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Indiana Living Will Law

Living Wills – General – Indiana

A “life prolonging procedure” is any medical procedure, treatment, or intervention that does the following:
(1) Uses mechanical or other artificial means to sustain, restore, or supplant a vital function.

(2) Serves to prolong the dying process.
“Life prolonging procedure” does not include the performance or provision of any medical procedure or medication necessary to provide comfort care or to alleviate pain.

A “life prolonging procedures will declarant” means a person who has executed a life prolonging procedures will declaration under §16-36-4-11.

A “living will declarant” is a person who has executed a living will declaration under §16-36-4-10.

A “qualified patient” is a patient who has been certified as a qualified patient under §16-36-4-13.

A “terminal condition” is a condition caused by injury, disease, or illness from which, to a reasonable degree of medical certainty there can be no recovery and death will occur from the terminal condition within a short period of time without the provision of life prolonging procedures.

A person who is of sound mind and is at least eighteen years of age may execute a life prolonging procedures will declaration under §16-36-4-11 or a living will declaration under §16-36-4-10.

A life prolonging procedures will declaration under or a living will declaration must meet the following conditions:

(1) Be voluntary.

(2) Be in writing.

(3) Be signed by the person making the declaration or by another person in the declarant’s presence and at the declarant’s express direction.

(4) Be dated.

(5) Be signed in the presence of at least two competent witnesses who are at least eighteen years of age.

A witness to a living will declaration cannot:

(1) Be the person who signed the declaration on behalf of and at the direction of the declarant.

(2) Be a parent, spouse, or child of the declarant.

(3) Be entitled to any part of the declarant’s estate whether the declarant dies testate or intestate, including whether the witness could take from the declarant’s estate if the declarant’s will is declared invalid.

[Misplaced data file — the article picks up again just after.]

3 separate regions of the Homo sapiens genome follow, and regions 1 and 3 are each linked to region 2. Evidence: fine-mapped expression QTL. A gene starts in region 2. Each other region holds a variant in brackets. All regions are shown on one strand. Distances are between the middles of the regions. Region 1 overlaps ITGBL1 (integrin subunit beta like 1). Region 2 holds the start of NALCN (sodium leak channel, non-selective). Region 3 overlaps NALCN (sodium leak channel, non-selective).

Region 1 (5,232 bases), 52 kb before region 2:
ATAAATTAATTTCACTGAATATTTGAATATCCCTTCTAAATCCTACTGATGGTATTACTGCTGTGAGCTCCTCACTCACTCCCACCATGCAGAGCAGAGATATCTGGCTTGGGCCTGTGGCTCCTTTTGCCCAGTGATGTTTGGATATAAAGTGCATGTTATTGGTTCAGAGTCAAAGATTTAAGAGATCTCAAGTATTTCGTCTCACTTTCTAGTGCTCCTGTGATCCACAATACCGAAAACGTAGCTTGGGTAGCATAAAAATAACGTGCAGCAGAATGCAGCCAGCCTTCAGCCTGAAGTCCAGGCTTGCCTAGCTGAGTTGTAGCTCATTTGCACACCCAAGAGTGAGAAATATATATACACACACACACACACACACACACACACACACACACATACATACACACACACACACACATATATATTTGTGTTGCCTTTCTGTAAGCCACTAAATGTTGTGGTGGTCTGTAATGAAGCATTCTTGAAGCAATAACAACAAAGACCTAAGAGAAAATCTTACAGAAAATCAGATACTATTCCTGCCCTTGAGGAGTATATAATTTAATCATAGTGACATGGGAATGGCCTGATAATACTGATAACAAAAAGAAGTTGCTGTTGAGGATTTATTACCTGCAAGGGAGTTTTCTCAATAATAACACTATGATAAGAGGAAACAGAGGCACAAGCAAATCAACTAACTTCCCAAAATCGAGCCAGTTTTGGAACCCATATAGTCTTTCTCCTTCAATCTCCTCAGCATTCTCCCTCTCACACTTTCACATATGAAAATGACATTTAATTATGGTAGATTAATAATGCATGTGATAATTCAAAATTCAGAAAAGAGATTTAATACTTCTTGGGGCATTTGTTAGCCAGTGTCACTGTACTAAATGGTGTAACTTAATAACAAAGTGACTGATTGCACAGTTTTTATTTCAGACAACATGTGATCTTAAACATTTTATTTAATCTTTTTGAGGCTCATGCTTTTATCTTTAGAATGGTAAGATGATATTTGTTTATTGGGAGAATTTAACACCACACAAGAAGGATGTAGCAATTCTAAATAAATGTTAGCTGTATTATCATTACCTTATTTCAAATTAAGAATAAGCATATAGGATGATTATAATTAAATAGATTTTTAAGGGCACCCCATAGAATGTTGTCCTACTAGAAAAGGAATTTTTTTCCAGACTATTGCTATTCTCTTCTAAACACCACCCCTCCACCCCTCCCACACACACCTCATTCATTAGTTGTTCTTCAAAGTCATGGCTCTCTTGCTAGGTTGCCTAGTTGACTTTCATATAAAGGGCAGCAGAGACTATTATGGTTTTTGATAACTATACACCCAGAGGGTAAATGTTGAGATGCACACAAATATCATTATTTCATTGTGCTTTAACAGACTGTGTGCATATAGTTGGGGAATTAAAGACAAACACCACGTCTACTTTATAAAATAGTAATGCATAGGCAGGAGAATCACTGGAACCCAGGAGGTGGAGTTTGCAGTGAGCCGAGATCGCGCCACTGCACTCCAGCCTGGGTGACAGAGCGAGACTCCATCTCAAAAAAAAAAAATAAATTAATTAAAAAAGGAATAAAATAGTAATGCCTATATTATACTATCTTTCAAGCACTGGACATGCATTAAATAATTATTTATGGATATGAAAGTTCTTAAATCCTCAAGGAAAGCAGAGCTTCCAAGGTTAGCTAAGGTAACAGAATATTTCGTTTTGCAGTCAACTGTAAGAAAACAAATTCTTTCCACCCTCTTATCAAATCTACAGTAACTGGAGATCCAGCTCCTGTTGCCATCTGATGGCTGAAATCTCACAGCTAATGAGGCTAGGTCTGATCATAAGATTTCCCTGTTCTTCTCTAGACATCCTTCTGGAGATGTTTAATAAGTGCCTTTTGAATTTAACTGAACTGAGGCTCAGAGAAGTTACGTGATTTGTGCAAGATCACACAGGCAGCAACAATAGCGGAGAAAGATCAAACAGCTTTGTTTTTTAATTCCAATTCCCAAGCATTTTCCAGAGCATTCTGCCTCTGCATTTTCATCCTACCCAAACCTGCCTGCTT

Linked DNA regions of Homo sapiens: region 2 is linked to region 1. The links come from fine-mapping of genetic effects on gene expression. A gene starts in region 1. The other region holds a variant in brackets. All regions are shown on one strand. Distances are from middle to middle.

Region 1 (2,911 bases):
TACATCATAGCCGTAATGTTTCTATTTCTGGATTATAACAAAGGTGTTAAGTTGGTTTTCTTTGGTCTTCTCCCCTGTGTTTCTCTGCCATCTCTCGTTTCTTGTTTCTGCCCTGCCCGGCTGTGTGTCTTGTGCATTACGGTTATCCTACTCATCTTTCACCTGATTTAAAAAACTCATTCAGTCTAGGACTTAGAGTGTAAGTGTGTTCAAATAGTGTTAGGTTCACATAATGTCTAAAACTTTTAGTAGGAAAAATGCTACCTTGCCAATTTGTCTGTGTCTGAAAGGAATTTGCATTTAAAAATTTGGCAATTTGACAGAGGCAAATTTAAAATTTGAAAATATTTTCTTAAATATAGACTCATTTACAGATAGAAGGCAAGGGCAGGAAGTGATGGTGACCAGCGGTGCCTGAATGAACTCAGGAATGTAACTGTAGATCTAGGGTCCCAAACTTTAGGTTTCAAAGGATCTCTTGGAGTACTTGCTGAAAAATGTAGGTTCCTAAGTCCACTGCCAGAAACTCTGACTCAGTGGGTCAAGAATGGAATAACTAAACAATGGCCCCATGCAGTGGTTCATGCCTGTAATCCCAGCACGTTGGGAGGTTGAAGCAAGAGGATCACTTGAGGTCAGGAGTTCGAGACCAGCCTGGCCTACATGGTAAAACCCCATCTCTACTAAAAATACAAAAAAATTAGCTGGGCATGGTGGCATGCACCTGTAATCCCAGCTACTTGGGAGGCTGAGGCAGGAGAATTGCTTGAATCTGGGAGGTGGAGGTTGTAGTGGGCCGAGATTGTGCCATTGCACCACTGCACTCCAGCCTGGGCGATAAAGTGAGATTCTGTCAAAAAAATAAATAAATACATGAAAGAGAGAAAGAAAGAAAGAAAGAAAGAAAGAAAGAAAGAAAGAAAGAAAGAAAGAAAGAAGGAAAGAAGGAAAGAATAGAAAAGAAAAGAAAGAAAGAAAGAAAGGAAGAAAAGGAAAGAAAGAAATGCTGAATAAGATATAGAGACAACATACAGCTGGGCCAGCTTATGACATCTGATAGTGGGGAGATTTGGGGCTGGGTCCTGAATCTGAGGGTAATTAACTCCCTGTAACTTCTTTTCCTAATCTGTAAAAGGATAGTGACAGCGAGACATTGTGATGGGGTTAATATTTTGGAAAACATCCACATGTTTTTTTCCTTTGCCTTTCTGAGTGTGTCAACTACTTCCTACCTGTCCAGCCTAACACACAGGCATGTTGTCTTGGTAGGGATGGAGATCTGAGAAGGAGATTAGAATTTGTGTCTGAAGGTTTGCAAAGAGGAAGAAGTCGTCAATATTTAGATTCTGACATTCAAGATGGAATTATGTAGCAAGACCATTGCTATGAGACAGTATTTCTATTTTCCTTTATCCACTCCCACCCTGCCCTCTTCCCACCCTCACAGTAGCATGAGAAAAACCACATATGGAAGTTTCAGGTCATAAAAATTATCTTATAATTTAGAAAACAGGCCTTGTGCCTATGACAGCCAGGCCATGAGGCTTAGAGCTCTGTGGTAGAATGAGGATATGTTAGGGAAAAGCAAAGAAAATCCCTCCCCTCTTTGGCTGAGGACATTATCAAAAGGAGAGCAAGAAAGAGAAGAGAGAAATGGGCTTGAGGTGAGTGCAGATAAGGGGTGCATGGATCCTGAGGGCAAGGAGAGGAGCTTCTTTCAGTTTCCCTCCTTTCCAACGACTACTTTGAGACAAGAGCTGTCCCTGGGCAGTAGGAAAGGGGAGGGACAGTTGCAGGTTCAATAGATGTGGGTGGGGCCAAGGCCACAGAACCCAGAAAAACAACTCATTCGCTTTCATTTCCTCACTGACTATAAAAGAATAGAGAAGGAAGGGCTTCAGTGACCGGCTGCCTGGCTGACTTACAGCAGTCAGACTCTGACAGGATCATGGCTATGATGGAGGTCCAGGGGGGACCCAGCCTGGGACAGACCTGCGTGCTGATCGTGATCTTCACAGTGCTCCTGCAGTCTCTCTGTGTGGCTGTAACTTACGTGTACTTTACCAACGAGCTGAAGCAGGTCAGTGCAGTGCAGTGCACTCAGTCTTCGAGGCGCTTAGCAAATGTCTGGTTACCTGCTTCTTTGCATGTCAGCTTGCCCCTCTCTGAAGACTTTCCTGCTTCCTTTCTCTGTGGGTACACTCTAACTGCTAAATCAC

(4) Be directly financially responsible for the declarant’s medical care.

The living will declaration of a person diagnosed as pregnant has no effect during the person’s pregnancy.

A declaration must be substantially in the form set forth in either §16-36-4-11 or §16-36-4-10.  The invalidity of any additional, specific directions does not affect the validity of the declaration.

Indiana Code Section 16-36-4-12:

(a) A living will declaration or a life prolonging procedures will declaration may be revoked at any time by the declarant by any of the following:

(1) A signed, dated writing.

(2) Physical cancellation or destruction of the declaration by the declarant or another in the declarant’s presence and at the declarant’s direction.

(3) An oral expression of intent to revoke.

(b) A revocation is effective when communicated to the attending physician.

(c) No civil or criminal liability is imposed upon a person for failure to act upon a revocation unless the person had actual knowledge of the revocation.

(d) The revocation of a life prolonging procedures will declaration is not evidence that the declarant desires to have life prolonging procedures withheld or withdrawn.

If the qualified patient who executed a living will declaration is incompetent at the time of the decision to withhold or withdraw life prolonging procedures, a properly executed living will declaration is presumed to be valid.

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Inside Indiana Living Will Law